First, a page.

A growing number of Americans are facing an issue with major health and financial implications: providing care for aging family members.
The issue of caregiving touches the lives of tens of millions of people, creating challenges across generations, as people live longer and require more medical assistance.
WTOP.com, in cooperation with AARP, convened a special panel to explore “The Role of Family Caregiving in the Healthcare System.”
The panel includes:
- Nancy LeaMond, chief advocacy and engagement officer for AARP
- John Poole, a former family caregiver and caregiver advocate
- Dr. Benjamin Powers, surgical oncologist at UM Capital Region Health
- Dr. Meena Seshamani, director of the Center for Medicare at the Centers for Medicare & Medicaid Services (CMS)
Baby Boomers are only part of the changing demographic, but they play a large role. By 2030, one-fifth of the U.S. population will be at least 65 years old. While many seniors have healthy lifestyles, more people than ever require daily assistance.
“There are 48 million family caregivers in the United States,” says Nancy LeaMond, with AARP. “To put that in perspective, it’s roughly ten times more than paid family caregivers.”
That puts a huge burden on the nation’s families. LeaMond points out that the issue requires more of people from all walks of life.
“Sixty percent of all those caregivers are women, 40 percent are people of color, 30 percent are millennials and Gen Z (and) seven percent are over the age of 70,” LeaMond says.
In addition, 30 percent are managing care for their parents, as well as their children.
That means taking parents to appointments, shopping and addressing financial matters. But with more care being done in the home, it also means individuals are being called upon to do more complicated medical tasks.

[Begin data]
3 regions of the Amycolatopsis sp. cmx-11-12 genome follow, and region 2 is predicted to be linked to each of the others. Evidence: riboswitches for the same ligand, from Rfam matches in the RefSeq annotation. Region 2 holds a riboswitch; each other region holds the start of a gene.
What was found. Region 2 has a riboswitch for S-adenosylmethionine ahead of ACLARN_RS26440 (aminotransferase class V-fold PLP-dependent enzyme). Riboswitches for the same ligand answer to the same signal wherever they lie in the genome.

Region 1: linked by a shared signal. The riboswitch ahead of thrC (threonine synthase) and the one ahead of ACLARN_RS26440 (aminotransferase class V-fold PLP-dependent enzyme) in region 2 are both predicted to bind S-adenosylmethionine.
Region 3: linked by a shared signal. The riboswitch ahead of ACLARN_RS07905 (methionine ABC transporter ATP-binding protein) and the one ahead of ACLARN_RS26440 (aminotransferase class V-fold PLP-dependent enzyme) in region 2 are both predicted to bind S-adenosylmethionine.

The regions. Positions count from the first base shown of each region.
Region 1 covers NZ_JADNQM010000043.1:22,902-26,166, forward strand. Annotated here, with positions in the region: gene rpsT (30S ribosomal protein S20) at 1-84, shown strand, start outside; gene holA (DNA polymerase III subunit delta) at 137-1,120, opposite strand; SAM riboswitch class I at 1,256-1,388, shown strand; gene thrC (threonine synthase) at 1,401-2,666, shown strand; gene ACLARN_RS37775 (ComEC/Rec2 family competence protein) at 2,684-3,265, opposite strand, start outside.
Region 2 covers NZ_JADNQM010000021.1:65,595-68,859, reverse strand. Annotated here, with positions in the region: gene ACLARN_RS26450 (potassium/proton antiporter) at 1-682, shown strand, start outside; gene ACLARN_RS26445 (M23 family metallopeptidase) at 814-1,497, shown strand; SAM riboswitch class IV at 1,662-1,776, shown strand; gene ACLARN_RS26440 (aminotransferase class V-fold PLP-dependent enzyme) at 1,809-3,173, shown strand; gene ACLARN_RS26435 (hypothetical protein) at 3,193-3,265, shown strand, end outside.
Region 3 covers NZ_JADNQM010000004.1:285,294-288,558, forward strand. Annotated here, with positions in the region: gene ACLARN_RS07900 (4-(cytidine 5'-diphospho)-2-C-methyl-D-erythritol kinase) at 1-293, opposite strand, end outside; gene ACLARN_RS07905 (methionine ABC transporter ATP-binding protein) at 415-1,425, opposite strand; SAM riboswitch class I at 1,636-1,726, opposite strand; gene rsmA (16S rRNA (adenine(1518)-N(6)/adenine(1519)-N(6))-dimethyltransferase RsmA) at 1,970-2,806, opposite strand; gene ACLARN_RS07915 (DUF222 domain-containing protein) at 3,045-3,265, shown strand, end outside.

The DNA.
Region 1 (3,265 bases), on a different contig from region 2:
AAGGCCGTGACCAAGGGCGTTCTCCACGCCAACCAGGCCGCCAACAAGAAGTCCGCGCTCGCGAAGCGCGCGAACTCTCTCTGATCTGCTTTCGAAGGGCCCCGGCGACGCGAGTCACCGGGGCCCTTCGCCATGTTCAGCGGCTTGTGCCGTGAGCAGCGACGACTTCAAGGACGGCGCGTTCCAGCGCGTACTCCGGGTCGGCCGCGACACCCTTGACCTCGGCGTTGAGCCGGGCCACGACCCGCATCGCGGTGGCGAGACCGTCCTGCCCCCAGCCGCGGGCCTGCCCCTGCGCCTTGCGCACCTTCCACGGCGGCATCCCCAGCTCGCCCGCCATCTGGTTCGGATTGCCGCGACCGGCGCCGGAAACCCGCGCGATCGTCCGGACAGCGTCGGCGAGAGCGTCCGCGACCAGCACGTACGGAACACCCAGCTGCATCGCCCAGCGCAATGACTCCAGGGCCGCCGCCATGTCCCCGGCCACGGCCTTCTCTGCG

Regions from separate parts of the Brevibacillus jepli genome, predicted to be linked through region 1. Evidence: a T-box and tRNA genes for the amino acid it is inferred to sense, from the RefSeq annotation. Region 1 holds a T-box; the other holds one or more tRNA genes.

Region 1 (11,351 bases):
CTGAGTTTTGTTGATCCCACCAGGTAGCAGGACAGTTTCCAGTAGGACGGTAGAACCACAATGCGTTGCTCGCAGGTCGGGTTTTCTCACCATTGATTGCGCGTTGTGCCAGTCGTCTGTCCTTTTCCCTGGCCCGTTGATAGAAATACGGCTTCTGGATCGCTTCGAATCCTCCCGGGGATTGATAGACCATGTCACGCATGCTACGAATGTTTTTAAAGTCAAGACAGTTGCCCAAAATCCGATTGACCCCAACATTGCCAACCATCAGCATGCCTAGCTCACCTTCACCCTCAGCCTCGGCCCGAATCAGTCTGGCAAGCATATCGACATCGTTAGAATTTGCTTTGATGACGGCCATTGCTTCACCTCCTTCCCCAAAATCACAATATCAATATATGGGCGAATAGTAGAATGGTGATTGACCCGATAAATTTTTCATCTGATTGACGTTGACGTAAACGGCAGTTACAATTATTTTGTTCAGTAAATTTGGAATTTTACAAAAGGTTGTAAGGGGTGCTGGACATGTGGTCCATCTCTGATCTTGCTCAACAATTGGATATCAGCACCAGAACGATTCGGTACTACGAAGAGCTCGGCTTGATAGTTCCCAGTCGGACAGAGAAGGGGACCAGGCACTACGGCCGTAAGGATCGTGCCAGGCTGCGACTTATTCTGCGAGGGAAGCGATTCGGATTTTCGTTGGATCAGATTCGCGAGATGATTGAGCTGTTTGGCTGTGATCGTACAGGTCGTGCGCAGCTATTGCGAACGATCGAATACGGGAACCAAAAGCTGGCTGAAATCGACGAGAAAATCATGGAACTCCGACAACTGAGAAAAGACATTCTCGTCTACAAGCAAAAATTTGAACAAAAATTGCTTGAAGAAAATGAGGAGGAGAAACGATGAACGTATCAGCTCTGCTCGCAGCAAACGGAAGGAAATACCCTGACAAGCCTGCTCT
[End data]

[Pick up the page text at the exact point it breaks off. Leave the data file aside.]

LeaMond points out that these millions of caregivers need to be seen as a key part of the medical care delivery system.
At the same time, nearly two-thirds of all family caregivers work full or part-time.
It’s estimated the unpaid care they provide accounts for close to $600 billion to the economy. That’s more than all out-of-pocket spending on healthcare in the United States.
“So it is a huge economic issue,” LeaMond says, noting that the average caregiver spends about $7,000 of their own money to augment the care for a loved one.
Implications for Medicare, patients
Dr. Seshamani, before leading the Medicare program she does now, was a practicing physician.
She says it’s important than everyone in the healthcare system recognize that there is a lot more going on patients’ lives, beyond the latest doctor’s office visit.
“We at Medicare are really looking at how we can make sure that the system is having that broader support,” she says. “For example, we just finalized for the first time payments to healthcare providers so they can train caregivers.”
The Centers for Medicare & Medicaid Services (CMS) is also finalizing policies to help patients and their families deal with cancer treatment and other serious illnesses.